The aim of the FTTF is to create ‘the right conditions to support innovation and for a future-proof environment to emerge‘. The FTTF wishes to find the delicate balance between fostering innovation and supporting the pursuit of opportunities associated with financial technology, while at the same time addressing ‘any risks that may emerge‘ from the expeditious rate of expansion of the financial technology industry. The FTTF, which is expected to report the findings of its investigations in the first half of 2017 (apparently, a very speedy process), will recommend policies to the Commission which it believes will ensure financial stability, security, consumer confidence and the preservation of competition, but will not be so restrictive as to inhibit the development of FinTech innovation, thus, allowing this innovation to reach its full potential and allowing businesses to adapt and take advantage of the constantly developing technology. It is thought that a clear regulatory framework will also help to instil public confidence in online financial services. The detail of the form and content of any regulatory framework that may be proposed by the Commission remains to be seen.

Challenges Faced by the FTTF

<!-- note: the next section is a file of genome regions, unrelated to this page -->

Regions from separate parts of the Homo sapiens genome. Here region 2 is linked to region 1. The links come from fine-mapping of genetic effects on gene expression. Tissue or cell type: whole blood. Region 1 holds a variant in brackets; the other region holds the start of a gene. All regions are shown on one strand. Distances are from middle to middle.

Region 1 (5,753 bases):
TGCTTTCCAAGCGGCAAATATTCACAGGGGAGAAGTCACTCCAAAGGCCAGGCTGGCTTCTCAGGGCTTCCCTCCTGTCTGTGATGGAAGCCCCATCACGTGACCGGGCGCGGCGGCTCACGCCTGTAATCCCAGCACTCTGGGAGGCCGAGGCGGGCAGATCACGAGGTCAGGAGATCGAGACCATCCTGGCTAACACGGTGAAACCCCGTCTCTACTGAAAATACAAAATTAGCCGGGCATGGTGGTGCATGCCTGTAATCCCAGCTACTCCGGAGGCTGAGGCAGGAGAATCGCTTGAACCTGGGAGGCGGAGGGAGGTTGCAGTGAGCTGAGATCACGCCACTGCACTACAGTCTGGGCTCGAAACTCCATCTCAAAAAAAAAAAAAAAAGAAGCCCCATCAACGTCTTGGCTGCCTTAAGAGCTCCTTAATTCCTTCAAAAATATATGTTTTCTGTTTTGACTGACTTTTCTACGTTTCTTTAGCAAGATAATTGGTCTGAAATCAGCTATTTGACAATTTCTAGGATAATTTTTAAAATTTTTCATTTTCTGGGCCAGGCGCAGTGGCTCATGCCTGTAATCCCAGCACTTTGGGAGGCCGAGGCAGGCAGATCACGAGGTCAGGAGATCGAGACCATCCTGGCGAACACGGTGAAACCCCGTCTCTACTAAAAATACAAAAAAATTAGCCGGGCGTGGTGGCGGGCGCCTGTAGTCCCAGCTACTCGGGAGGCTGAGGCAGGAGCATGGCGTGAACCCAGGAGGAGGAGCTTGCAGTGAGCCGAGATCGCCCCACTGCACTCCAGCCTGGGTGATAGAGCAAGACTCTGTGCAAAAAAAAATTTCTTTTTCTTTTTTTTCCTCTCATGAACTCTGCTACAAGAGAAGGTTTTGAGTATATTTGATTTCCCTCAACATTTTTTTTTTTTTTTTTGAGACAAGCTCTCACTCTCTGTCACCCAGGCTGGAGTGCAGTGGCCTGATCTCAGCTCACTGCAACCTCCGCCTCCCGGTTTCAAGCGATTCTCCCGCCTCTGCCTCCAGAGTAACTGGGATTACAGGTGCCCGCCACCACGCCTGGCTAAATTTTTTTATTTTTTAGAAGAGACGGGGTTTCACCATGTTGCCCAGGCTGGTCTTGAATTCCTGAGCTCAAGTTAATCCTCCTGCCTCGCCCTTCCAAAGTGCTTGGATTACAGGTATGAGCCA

The rapid rate at which FinTech services are developing creates many challenges, which the FTTF plan on addressing. At the root of these challenges lies the essential difficulty faced by regulatory authorities in keeping up with the rate of expansion of services available in the marketplace, a difficulty which the various national regulatory authorities have addressed in differing ways, which brings up obvious EU harmonisation issues. National regulatory authorities are faced with challenges not just of keeping up with technological change (if possible), but also whether regulators should lead or follow technological led change or remain technologically neutral, along with the risks posed by lack of a harmonised regulatory approach across the EU. These types of challenges are currently being addressed by the Commission across a range of technologically impacted areas, all of which have some degree of overlap, including IoT, core data protection legislation, the application of data protection law to development of mHealth applications and network and information security of operators of essential services (including in the financial services sector). The current various initiatives likely reflect the single largest response to technology-based change in the history of the EU.